Opponents of GMO labeling have, in the past, said that the costs to clearly label products would require “expensive new packaging,” but the DARK Act gives lie to that; this labeling fight is clearly about Monsanto and other agricultural giants making sure that consumers don’t know what’s in their food.

This law that Monsanto’s puppets in Congress are pushing would cost companies roughly the same as the Vermont labeling law, because it would also require new labeling. But instead of having a clear label, the new packaging would allow a QR code to scan or a toll-free number to call to find out whether a certain product contains GMOs. It won’t save the companies any packaging money at all, but it would make it really, really hard for shoppers to find out whether or not a product contains GMOs.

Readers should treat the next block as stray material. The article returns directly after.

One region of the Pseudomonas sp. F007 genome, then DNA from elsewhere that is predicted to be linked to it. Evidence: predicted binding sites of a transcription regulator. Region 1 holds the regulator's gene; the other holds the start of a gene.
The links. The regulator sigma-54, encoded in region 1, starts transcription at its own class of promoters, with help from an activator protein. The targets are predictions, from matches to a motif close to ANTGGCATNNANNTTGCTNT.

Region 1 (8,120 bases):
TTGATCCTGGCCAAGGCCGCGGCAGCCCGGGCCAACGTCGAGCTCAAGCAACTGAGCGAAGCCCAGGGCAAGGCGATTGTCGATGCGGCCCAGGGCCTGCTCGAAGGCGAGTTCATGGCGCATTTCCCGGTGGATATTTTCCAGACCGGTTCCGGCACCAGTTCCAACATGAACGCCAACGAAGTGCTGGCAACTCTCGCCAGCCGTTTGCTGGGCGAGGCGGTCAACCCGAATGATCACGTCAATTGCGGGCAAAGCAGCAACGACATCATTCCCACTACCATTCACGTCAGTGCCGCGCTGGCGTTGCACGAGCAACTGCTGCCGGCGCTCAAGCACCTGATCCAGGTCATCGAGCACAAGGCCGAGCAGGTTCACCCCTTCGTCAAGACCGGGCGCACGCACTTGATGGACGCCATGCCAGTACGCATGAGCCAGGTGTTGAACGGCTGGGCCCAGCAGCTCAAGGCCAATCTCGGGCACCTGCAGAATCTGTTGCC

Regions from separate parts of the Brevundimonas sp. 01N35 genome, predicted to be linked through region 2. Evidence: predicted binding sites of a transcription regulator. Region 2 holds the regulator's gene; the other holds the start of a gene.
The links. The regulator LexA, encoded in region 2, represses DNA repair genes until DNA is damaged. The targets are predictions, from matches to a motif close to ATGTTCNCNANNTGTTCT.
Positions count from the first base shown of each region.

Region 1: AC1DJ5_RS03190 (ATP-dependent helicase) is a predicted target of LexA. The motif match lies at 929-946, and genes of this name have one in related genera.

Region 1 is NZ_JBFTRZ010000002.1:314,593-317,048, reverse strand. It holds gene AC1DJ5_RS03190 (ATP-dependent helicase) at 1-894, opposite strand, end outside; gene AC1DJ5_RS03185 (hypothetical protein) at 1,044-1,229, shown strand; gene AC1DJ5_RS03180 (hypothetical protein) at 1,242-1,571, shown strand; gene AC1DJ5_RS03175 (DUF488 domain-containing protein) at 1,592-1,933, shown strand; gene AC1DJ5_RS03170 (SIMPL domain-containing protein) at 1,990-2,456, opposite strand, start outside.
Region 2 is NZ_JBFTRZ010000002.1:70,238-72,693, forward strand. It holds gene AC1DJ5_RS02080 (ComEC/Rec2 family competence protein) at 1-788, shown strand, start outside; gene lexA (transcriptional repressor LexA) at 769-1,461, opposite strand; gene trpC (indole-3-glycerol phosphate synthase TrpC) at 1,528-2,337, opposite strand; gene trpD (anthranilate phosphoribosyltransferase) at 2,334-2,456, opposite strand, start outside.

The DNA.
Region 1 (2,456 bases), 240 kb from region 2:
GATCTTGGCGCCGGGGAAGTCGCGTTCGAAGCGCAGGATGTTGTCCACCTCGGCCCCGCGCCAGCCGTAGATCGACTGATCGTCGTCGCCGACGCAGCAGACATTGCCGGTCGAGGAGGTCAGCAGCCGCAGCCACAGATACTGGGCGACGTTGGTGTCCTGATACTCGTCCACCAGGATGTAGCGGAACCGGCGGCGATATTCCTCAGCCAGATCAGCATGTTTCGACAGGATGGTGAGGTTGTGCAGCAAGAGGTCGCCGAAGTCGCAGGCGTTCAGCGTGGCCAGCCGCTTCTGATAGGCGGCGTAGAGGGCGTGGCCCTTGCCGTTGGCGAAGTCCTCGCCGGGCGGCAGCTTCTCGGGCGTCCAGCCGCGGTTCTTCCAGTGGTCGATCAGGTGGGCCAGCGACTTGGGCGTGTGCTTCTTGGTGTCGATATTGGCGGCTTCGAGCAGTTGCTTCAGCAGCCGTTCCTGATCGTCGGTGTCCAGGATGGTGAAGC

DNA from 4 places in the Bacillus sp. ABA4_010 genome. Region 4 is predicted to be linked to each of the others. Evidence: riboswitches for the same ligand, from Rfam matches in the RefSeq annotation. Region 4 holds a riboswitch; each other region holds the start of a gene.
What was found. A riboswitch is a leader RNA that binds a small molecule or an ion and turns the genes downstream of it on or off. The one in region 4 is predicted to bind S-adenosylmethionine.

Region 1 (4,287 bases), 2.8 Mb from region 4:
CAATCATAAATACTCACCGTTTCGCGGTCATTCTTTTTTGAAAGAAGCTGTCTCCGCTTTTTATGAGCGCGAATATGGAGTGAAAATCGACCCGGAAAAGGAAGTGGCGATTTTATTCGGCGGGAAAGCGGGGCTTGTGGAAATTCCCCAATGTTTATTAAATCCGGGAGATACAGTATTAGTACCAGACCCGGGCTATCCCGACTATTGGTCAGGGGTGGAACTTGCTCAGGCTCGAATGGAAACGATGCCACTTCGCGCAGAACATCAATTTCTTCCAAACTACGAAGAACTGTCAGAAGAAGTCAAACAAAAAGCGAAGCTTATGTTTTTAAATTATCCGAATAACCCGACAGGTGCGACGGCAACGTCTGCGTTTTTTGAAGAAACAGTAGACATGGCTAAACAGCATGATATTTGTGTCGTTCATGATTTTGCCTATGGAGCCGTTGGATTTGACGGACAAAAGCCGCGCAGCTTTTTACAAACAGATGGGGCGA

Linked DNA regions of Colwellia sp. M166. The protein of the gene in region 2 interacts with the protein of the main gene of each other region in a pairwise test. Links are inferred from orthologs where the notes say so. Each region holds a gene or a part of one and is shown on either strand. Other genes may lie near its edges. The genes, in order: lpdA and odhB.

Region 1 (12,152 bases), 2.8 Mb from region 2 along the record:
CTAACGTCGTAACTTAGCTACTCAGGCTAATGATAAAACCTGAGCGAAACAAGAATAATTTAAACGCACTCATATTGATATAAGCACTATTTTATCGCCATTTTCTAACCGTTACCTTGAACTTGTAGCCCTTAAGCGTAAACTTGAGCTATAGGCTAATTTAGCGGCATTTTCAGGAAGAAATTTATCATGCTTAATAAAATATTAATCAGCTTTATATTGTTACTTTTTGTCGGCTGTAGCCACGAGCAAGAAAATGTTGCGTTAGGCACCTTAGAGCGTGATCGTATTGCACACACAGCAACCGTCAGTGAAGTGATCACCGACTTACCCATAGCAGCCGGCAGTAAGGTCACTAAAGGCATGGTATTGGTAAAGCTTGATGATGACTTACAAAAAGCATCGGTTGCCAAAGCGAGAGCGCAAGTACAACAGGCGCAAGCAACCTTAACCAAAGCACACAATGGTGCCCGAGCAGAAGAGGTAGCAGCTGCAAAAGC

If our democracy actually worked, this bill never would have seen the light of day, because people overwhelmingly want to know what’s in their food and support GMO labeling. But our democracy doesn’t work, because our lawmakers are bought and paid for by special interests like Monsanto.

If we want our lawmakers to pass popular laws that actually work, we need to get money out of politics, we need to overturn Citizens United and we need to amend the Constitution to make it clear that political bribes aren’t free speech and corporations aren’t persons.

Call the offices of Senators Roberts and Stabenow to let them know what you think about actual, clear GMO labeling and then check out for more about the campaign to get money out of politics.

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About Lambert Strether